Our earth seems special – maybe because it is. Some astronomers are seriously considering that life might be rare or unique on our rare (or unique) planet. If so, hopes for finding sentient aliens on the celestial radio dial drop accordingly. The 50th anniversary of the first SETI search came, unfortunately for search enthusiasts, came at a time when funding is harder to get.
Archaeopteryx Reclassification Raises Fear of Creationists
July 28, 2011
Archaeopteryx isn’t the first bird. At least, not today. It may be reclassified again, but Xing Xu, the man who brought a panoply of “feathered dinosaurs” to the world’s attention, has announced another Chinese fossil that led him to shuffle the bird evolution tree around, putting Archaeopteryx, an “icon of evolution” since its discovery in1861, onto a branch that includes dinosaur terrors like Deinonychus. At least, today. The backstory behind the shuffling of family trees, an upset that raises questions about everything evolutionists that they knew about the evolution of birds, is political, not scientific. Evolutionists are worried about how creationists are going to “spin” the news.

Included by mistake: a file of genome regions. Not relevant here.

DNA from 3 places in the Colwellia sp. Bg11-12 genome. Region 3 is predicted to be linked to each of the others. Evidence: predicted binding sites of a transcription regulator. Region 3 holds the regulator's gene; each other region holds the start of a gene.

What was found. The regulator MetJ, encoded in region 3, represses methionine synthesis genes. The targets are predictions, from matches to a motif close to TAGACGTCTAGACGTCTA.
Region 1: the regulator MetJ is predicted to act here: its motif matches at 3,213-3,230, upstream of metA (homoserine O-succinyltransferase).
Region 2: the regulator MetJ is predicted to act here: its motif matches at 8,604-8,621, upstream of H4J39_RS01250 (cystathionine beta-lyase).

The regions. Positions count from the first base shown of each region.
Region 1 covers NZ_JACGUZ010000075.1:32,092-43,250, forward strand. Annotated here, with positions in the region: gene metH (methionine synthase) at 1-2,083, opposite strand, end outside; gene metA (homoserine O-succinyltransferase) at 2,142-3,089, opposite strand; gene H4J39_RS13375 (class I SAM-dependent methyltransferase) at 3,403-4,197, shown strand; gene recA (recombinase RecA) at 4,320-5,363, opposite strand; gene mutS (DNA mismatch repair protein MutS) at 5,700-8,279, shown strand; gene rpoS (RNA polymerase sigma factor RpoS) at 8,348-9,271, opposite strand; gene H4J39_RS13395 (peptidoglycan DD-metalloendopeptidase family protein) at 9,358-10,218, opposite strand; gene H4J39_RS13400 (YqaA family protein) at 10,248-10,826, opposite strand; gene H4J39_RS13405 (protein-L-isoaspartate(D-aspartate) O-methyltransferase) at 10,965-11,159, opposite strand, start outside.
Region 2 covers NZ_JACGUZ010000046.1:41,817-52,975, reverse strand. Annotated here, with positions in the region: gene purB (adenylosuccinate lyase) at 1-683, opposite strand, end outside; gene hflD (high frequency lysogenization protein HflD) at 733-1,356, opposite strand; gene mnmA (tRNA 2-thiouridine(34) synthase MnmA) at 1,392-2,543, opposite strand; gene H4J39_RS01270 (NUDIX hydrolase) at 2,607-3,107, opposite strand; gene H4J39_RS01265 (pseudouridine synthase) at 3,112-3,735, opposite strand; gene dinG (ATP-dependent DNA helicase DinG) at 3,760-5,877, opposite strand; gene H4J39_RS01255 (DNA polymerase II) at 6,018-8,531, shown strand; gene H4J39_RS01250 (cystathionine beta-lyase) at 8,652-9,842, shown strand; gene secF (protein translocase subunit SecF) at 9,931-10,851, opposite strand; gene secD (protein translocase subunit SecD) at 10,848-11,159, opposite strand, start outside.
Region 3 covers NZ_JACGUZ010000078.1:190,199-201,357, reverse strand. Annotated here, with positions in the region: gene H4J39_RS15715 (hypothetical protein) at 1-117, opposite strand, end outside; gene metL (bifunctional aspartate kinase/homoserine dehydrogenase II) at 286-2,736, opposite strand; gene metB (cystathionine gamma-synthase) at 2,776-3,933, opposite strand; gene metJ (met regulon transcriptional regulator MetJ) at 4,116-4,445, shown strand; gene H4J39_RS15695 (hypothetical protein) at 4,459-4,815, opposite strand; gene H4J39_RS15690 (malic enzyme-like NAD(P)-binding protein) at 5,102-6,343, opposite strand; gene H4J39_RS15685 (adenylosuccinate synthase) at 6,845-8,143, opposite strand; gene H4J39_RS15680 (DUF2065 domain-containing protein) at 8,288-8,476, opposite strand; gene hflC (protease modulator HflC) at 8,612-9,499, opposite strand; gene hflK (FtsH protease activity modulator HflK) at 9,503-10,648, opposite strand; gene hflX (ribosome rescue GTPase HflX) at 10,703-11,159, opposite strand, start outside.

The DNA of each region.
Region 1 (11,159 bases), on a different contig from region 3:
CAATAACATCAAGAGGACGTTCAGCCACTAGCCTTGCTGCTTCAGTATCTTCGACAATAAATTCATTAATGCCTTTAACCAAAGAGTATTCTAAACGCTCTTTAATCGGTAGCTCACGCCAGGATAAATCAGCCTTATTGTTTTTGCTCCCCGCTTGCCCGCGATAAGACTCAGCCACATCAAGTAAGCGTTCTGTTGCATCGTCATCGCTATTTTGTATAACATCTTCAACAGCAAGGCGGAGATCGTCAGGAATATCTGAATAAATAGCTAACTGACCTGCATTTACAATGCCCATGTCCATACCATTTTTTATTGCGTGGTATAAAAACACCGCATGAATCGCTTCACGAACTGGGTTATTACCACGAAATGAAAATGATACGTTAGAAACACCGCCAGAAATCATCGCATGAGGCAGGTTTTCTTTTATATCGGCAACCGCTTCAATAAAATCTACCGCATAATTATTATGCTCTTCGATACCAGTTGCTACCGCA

Weird Evolution Tales
July 27, 2011
Evolutionary theory leads to some fantastic tales. Since evolution is often presumed to be a fact that explains everything in biology, and is itself not subject to testing or doubt, everything in biology must be viewed through an evolutionary lens. This hard-core stance on evolution often leads to assertions and explanations that appear contrived, if not preposterous, to Darwin doubters. Here are some recent examples of weird evolution stories that made it past the logic inspectors simply because evolution is unquestioned.
Water, Water Everywhere in Space
July 23, 2011